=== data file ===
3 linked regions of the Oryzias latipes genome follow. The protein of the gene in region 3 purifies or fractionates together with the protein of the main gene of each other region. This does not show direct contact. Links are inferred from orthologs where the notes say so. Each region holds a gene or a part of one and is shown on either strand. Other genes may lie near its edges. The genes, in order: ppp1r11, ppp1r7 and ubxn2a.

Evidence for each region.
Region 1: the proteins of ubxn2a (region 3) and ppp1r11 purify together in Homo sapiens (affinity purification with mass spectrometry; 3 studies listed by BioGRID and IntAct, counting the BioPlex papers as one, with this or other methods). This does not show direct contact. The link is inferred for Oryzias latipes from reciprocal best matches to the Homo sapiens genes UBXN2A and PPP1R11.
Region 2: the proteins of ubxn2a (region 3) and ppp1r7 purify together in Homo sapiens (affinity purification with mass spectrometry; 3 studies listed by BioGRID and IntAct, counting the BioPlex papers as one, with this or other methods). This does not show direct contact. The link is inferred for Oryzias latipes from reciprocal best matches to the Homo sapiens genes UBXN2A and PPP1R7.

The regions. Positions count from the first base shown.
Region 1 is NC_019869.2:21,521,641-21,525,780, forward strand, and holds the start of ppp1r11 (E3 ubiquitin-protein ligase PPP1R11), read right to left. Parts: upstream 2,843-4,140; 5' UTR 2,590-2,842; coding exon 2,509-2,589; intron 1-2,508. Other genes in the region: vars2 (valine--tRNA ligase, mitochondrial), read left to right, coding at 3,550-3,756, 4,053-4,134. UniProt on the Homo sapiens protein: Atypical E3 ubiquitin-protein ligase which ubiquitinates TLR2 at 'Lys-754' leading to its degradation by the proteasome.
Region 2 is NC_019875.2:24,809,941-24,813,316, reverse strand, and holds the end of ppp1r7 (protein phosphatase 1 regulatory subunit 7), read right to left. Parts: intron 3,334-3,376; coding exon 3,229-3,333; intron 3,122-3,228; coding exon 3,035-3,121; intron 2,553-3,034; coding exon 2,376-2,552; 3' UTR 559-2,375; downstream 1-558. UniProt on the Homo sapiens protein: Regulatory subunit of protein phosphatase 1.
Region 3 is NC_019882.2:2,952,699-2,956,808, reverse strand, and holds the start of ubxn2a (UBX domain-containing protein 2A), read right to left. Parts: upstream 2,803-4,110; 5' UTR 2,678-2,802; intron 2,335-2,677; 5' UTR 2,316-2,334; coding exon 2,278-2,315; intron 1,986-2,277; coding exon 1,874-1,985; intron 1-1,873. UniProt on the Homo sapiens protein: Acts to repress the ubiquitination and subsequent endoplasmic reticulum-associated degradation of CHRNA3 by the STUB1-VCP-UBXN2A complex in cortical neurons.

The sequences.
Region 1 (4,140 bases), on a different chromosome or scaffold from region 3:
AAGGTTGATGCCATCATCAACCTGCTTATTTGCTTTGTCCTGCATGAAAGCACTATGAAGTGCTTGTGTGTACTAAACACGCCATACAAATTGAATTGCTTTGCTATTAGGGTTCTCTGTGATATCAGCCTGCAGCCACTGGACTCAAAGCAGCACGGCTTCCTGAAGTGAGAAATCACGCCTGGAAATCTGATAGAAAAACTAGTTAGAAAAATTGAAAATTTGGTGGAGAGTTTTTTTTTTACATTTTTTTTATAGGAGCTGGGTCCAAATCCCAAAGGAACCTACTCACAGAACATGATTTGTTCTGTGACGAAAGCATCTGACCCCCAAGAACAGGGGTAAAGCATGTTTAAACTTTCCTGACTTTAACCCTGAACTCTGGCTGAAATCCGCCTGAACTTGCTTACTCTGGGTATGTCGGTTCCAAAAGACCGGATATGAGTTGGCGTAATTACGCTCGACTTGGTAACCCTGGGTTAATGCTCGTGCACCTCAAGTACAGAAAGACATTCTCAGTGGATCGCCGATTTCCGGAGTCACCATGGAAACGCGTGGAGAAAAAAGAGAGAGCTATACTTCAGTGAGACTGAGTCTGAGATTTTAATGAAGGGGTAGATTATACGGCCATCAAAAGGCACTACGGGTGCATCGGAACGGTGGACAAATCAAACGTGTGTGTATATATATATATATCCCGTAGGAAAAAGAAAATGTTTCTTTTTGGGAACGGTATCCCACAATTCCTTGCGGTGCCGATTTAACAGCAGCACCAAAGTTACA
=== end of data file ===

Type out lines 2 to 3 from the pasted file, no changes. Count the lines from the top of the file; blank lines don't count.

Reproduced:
Evidence for each region.
Region 1: the proteins of ubxn2a (region 3) and ppp1r11 purify together in Homo sapiens (affinity purification with mass spectrometry; 3 studies listed by BioGRID and IntAct, counting the BioPlex papers as one, with this or other methods). This does not show direct contact. The link is inferred for Oryzias latipes from reciprocal best matches to the Homo sapiens genes UBXN2A and PPP1R11.